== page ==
NAIROBI, 2 April 2021 – Kenyan President Uhuru Kenyatta is asking citizens to blame health experts, not his administration, for the strict lockdown of five counties in order to curb the spread of COVID-19.
The stricter measures declared Nairobi, Kajiado, Kiambu, Machakos, and Nakuru counties to be “disease-infested zones”.
No road, rail, or air transport will be allowed into or out of these counties until further notice, the Kenyan president said last Friday as he announced the lockdown.
“We have not locked down the economy, we have locked down super spreaders areas. That is why bars and churches are closed down,” Kenyatta said during a press briefing at State House.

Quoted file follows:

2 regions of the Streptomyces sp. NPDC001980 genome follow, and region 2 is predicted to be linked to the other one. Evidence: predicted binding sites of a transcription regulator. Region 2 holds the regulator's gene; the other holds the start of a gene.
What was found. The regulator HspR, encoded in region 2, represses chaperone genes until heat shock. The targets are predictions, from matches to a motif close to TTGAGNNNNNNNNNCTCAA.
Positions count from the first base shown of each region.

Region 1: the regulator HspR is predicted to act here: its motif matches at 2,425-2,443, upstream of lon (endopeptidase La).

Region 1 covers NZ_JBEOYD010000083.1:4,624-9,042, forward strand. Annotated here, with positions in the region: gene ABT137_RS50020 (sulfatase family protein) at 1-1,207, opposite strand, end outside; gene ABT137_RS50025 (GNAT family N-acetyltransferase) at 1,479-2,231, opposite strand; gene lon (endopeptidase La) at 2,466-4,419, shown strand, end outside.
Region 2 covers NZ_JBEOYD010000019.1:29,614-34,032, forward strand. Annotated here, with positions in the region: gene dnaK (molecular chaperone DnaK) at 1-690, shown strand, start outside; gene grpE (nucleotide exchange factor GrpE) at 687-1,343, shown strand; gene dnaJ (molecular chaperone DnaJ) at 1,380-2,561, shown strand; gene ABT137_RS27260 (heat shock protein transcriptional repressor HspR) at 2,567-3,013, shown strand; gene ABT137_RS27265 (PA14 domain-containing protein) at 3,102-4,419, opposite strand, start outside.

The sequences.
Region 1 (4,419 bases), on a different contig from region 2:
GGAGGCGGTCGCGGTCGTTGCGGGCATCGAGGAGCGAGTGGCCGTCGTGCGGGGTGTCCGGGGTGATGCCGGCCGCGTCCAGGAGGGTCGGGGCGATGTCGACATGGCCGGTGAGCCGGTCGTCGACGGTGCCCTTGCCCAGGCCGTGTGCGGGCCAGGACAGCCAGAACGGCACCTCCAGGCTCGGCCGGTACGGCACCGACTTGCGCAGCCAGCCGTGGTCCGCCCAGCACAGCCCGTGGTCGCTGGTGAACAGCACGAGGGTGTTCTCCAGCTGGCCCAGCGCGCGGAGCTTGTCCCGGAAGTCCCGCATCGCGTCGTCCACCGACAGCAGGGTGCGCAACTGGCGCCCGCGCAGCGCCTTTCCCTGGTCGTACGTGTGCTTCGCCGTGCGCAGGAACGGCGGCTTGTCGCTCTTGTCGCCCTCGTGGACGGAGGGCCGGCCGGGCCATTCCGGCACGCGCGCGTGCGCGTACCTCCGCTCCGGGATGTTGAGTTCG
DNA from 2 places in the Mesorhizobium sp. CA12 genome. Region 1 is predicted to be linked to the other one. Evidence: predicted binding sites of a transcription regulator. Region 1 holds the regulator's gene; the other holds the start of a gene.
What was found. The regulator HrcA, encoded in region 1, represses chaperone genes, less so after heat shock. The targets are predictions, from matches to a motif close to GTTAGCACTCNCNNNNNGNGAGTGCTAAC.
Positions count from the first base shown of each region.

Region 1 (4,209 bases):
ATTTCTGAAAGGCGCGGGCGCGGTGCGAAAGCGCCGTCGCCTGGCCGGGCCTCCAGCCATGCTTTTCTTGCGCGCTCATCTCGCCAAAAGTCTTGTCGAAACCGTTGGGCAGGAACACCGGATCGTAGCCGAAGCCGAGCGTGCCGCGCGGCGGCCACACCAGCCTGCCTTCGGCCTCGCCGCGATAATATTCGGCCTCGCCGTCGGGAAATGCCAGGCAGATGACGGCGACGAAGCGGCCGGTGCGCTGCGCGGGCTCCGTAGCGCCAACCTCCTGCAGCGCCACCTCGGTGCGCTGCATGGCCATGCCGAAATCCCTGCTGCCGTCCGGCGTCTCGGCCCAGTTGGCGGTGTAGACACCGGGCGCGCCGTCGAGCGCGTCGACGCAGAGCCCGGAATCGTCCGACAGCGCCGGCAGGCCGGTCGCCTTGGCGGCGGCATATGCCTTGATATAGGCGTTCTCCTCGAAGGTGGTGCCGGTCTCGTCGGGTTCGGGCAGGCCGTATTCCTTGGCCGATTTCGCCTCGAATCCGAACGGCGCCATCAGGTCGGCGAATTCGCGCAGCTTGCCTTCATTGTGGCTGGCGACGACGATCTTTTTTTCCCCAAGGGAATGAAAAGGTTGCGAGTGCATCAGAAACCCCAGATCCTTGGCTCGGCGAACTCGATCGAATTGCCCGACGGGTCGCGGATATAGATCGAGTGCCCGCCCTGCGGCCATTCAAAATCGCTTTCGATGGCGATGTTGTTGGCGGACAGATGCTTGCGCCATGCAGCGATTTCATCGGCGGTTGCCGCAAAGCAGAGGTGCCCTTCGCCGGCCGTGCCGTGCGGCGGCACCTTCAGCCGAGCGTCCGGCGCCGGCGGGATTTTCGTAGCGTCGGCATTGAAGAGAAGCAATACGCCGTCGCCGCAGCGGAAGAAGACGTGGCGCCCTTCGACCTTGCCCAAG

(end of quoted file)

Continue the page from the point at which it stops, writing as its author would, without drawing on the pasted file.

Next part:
The stricter measures ban all in-person meetings.
The measures leave international travel open but all passengers must present negative COVID-19 certificates.
The nighttime curfew, with no exemptions, has been extended and now begins at 8 pm until 4 am local time in the five counties worst-hit by the third wave of the pandemic.
The Kenyan leader said he was doing everything to get the country back to normal, pleading with citizens to adhere to the tighter guidelines.
“You, too, have a big role to play, including urging those who are most vulnerable to get vaccinated,” Kenyatta said admitting that lack of vaccine doses hampers that goal from being achieved.
A ban has also been slapped on the sale of alcohol in all five counties and all restaurants can only provide takeaways.
In under three months since January 2021, Kenya’s COVID-19 positivity rate jumped from a mere two percent to 22 percent in March 2021.
At the peak of the current wave of COVID-19 infections, at least seven people are dying every day from COVID-19 in the country.
As of Friday, Kenya had confirmed 135,000 COVID-19 cases, with 2,167 fatalities and 93.067 full recoveries.